Well, the only parallel is what happened after the Spanish Flu pandemic in 1919. After that, you had the ’20s, which was mad partying. There’s going to be a lot of mad partying. That’s what you want to do when you’re that age – you want to meet your peers, you want to be with your peers. You don’t want to be with your parents. You want to find your place in the world and in your peer culture, and that involves going and meeting a lot of people at various points. I did it a bit when I was 18, 19. I did a lot when I was 20 to 22, and then a lot during the punk period when I was 23, 24.
So, we could really be on the brink of a real youth explosion?
Yes. The Tories do nothing for us. The Tories actually have nothing for anybody unless you’re very rich and very greedy. They don’t like art, they don’t like music, they don’t like culture. It’s a really sterile vision. If you’re young, it must be intensely frustrating, so just go and do it – whatever it is. A lot of young people will always do that.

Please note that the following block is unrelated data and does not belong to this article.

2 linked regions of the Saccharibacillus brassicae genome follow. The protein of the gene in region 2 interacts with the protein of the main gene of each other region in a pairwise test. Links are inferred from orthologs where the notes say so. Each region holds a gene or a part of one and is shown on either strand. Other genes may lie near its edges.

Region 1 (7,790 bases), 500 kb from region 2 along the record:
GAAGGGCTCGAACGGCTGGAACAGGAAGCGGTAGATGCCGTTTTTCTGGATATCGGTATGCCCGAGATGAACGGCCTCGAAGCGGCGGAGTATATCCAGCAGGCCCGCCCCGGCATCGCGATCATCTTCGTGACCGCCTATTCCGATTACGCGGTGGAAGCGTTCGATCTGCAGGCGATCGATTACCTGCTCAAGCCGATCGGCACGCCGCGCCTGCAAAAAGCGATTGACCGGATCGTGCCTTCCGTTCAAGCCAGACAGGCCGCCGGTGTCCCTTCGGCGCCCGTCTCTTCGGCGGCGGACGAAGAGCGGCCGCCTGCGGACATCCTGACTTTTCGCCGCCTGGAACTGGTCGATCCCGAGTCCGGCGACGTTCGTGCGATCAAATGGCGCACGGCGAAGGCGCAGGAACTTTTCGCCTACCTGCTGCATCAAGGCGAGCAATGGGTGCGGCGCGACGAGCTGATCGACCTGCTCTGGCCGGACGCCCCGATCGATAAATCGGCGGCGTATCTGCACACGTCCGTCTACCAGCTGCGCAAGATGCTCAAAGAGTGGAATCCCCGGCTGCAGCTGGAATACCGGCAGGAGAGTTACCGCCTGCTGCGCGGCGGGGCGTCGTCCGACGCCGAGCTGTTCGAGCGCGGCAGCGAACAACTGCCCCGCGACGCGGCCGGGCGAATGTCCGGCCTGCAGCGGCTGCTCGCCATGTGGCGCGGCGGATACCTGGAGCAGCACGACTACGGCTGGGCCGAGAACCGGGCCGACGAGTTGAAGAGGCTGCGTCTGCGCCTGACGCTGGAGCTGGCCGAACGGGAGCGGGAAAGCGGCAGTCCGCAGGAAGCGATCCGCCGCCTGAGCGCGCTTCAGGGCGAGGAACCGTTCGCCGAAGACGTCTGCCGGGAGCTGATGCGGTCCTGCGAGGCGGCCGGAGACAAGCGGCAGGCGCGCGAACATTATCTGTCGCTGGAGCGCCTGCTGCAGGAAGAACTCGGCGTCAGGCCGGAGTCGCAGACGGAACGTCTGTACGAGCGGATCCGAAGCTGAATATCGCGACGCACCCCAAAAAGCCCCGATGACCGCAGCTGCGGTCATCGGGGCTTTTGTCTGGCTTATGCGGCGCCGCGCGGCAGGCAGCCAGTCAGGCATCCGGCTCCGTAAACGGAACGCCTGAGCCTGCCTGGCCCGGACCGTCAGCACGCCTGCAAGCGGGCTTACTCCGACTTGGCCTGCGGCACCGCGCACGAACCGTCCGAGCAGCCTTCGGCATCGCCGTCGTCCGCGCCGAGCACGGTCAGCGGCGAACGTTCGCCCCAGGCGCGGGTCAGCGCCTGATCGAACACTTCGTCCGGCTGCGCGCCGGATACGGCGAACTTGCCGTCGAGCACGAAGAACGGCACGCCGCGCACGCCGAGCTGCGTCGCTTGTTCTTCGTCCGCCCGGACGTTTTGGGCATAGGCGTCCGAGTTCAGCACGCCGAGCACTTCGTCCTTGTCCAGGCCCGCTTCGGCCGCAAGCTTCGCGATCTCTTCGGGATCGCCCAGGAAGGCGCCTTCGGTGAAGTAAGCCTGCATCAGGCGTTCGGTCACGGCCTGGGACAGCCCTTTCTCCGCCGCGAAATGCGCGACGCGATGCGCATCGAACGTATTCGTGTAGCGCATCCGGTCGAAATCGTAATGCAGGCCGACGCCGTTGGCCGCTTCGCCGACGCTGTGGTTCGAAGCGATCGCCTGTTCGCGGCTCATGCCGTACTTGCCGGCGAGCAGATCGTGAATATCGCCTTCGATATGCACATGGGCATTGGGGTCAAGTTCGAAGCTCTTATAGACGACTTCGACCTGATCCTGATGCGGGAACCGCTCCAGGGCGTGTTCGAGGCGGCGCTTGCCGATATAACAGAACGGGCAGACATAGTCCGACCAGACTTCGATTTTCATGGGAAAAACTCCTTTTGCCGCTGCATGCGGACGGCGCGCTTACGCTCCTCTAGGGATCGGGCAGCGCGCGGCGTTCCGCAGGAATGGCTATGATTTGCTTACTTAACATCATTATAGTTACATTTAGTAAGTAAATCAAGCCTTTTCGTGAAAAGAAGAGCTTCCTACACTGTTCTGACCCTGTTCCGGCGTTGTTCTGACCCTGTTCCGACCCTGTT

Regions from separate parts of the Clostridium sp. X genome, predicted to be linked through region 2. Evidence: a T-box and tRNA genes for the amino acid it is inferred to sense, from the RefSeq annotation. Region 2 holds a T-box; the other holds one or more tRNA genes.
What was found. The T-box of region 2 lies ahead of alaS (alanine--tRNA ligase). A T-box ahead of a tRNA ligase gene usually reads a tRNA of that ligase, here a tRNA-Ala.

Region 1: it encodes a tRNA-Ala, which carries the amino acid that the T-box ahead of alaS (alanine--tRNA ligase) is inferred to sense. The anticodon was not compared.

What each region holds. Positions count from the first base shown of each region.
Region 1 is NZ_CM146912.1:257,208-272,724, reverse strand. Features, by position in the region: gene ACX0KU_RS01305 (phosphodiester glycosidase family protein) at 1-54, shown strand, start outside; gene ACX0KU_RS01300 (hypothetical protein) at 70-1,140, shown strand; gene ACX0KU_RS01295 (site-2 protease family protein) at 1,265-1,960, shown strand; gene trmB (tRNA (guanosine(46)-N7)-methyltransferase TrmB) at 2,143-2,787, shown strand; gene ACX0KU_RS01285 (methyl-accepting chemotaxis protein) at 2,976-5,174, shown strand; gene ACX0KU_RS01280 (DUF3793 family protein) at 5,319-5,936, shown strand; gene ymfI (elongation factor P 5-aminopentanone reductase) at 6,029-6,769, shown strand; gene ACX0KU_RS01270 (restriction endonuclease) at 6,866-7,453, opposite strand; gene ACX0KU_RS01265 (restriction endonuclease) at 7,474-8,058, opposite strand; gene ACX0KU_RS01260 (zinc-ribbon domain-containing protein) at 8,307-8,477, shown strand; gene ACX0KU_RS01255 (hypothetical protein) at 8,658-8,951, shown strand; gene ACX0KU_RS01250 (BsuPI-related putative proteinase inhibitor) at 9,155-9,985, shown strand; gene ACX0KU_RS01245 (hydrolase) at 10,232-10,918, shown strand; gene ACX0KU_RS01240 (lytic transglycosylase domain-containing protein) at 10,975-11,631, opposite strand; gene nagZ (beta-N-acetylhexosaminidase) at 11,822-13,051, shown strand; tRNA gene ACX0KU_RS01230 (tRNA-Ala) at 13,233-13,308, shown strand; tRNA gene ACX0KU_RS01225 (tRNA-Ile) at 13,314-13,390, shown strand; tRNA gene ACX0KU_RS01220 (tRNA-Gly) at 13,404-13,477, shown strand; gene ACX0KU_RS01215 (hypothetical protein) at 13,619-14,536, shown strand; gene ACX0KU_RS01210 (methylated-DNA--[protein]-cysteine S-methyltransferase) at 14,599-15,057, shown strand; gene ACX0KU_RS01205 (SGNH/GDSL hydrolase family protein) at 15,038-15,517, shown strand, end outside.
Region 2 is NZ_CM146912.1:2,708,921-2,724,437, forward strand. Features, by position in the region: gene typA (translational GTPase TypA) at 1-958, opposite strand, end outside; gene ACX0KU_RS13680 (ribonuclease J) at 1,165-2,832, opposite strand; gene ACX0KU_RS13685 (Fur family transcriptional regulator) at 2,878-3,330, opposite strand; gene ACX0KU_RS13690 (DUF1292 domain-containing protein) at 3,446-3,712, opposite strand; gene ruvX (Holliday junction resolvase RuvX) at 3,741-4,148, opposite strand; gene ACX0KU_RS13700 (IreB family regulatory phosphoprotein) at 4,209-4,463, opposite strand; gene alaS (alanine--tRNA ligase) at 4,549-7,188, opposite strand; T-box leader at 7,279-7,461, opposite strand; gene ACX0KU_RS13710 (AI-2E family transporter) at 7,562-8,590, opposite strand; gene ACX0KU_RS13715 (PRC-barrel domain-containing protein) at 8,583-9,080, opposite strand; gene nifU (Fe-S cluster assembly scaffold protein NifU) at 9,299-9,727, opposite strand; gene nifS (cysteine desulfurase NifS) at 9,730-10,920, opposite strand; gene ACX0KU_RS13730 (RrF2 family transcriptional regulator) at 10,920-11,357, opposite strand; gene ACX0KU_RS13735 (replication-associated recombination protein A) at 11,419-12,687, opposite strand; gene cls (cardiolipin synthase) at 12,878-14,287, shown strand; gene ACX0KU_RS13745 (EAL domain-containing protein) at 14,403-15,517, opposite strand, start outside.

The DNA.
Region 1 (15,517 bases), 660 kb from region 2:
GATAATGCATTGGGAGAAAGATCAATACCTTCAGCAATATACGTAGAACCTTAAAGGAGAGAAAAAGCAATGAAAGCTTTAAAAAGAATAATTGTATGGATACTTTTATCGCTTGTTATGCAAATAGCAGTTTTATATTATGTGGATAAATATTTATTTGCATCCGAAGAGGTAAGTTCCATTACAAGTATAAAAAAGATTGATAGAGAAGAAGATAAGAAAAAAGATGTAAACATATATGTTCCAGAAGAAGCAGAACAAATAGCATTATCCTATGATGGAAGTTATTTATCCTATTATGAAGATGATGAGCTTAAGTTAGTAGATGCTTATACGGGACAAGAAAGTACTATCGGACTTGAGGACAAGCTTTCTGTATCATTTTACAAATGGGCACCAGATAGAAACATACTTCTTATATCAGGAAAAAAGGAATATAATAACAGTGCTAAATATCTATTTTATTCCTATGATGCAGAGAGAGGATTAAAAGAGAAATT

In the punk period, people made something out of nothing – absolutely fucking nothing. And that might be one of the ways in which it’s relevant now: people doing things for themselves.
It could be art, music, fashion…
And I guess you’ll be on the ground to record it, won’t you?
I bloody well hope so! That’s the job of THE FACE, same as it was in your day at the magazine, eh?
People are always going to want to express themselves. If they can’t express themselves through traditional means – and if there is a repressive atmosphere – then people are damn well going to express themselves, so watch out. It’s going to be interesting. There’s going to be a lot of frustration and anger which will be unleashed – provided we don’t go into endless and endless series of lockdowns.
Thanks, Jon. Readers, hope you’ve been reading and listening carefully…
Teenage: The Creation of Youth, 1875 – 1945, England’s Dreaming: The Sex Pistols and Punk Rock and 1966: The Year the Decade Exploded are published by Faber and released 3rd June 2021.